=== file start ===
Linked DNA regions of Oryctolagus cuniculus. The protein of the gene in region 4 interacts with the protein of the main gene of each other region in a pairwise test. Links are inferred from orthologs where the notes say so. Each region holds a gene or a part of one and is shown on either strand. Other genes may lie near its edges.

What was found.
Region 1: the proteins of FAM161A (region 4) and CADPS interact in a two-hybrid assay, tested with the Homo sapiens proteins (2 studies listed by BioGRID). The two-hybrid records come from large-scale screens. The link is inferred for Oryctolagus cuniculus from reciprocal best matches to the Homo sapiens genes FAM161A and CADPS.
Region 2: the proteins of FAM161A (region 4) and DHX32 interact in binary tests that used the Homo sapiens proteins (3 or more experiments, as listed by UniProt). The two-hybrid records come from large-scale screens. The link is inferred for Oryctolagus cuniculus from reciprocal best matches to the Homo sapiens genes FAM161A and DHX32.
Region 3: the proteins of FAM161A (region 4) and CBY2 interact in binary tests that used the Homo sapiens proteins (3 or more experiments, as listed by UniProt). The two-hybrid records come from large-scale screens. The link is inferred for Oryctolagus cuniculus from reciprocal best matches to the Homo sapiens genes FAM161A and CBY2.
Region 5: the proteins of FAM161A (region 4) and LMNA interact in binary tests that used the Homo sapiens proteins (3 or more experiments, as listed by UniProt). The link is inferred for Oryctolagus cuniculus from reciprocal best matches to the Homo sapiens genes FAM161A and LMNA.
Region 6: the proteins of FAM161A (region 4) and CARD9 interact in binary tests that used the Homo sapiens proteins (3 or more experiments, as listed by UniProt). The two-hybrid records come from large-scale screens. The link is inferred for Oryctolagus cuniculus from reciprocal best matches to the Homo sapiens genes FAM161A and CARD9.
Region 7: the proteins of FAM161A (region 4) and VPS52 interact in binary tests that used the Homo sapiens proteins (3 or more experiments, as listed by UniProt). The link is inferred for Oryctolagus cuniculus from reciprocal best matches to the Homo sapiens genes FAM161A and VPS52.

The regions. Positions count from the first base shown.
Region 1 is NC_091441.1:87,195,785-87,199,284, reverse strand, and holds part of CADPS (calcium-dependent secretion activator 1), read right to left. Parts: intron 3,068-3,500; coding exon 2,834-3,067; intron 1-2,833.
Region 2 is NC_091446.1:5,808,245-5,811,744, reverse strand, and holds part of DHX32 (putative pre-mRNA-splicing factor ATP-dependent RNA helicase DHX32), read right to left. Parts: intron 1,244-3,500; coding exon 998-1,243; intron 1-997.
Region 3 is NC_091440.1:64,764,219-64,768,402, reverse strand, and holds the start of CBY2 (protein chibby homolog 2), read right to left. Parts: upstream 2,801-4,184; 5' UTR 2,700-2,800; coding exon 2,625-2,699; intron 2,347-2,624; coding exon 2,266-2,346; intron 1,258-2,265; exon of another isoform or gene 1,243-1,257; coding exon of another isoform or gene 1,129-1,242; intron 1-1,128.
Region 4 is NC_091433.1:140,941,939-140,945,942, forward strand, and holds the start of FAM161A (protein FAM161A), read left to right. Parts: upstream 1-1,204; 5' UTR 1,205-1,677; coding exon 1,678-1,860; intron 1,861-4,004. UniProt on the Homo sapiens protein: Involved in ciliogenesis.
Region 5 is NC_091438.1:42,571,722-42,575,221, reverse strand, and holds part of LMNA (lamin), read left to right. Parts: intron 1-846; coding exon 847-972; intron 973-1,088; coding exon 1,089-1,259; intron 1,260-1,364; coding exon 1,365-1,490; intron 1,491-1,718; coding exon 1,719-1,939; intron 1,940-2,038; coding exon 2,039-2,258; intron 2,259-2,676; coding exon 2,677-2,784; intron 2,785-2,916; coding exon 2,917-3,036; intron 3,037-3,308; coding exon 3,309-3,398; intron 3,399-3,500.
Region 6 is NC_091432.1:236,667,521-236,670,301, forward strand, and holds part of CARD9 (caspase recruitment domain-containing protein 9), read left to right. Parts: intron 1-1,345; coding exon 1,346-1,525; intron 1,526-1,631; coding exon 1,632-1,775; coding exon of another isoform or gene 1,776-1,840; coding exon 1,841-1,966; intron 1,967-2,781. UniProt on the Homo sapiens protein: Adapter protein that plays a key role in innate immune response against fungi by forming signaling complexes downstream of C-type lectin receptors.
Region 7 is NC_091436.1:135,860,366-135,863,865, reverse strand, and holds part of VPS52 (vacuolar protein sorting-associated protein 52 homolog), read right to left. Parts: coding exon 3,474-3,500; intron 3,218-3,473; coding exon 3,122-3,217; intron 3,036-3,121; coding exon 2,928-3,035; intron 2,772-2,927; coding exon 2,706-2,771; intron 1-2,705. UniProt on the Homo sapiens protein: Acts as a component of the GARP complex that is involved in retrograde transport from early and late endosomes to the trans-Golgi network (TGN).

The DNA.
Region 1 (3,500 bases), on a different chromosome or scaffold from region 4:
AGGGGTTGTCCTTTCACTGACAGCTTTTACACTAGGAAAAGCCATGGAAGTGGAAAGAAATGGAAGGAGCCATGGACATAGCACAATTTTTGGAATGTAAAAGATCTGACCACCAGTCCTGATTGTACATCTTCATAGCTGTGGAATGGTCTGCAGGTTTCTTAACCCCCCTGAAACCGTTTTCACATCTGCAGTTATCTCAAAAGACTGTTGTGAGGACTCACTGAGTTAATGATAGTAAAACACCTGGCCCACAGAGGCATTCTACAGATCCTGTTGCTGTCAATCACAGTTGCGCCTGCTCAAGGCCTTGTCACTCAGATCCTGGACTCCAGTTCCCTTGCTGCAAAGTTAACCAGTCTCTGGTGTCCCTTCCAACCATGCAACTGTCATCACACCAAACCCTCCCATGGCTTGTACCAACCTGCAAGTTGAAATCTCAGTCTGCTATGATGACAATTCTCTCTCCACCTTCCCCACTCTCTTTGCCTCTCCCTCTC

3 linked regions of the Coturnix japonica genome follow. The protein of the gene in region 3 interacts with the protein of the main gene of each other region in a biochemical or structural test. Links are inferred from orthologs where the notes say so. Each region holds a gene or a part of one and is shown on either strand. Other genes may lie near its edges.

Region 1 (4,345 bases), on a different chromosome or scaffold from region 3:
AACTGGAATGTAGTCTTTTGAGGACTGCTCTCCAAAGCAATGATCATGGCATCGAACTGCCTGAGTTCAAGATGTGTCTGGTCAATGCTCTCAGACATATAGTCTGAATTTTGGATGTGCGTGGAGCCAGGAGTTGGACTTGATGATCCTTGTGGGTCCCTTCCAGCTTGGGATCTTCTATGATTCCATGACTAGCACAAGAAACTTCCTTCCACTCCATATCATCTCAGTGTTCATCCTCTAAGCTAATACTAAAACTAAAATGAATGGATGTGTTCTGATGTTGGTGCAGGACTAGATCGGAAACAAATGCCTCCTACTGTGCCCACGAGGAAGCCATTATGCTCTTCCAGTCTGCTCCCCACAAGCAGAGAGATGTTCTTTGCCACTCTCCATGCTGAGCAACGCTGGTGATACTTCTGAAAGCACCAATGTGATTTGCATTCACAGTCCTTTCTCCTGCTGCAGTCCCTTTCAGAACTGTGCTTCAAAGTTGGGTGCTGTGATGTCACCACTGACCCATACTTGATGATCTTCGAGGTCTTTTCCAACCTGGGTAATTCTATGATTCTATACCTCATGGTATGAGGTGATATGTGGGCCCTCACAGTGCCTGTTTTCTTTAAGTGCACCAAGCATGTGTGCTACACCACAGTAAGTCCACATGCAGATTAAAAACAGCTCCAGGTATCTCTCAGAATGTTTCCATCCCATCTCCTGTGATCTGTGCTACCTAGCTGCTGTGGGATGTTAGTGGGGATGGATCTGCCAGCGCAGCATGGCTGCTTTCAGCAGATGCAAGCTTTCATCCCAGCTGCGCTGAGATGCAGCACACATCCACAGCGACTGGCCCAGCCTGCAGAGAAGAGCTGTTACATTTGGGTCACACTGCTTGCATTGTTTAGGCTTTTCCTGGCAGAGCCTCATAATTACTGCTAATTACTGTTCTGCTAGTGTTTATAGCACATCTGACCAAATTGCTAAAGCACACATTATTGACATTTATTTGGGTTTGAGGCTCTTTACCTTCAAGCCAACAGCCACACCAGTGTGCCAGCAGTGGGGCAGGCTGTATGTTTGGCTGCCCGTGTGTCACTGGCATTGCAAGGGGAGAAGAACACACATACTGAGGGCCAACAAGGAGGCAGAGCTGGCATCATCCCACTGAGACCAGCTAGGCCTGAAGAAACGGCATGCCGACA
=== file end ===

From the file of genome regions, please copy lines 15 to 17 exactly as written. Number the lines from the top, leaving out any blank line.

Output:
Region 6 is NC_091432.1:236,667,521-236,670,301, forward strand, and holds part of CARD9 (caspase recruitment domain-containing protein 9), read left to right. Parts: intron 1-1,345; coding exon 1,346-1,525; intron 1,526-1,631; coding exon 1,632-1,775; coding exon of another isoform or gene 1,776-1,840; coding exon 1,841-1,966; intron 1,967-2,781. UniProt on the Homo sapiens protein: Adapter protein that plays a key role in innate immune response against fungi by forming signaling complexes downstream of C-type lectin receptors.
Region 7 is NC_091436.1:135,860,366-135,863,865, reverse strand, and holds part of VPS52 (vacuolar protein sorting-associated protein 52 homolog), read right to left. Parts: coding exon 3,474-3,500; intron 3,218-3,473; coding exon 3,122-3,217; intron 3,036-3,121; coding exon 2,928-3,035; intron 2,772-2,927; coding exon 2,706-2,771; intron 1-2,705. UniProt on the Homo sapiens protein: Acts as a component of the GARP complex that is involved in retrograde transport from early and late endosomes to the trans-Golgi network (TGN).

The DNA.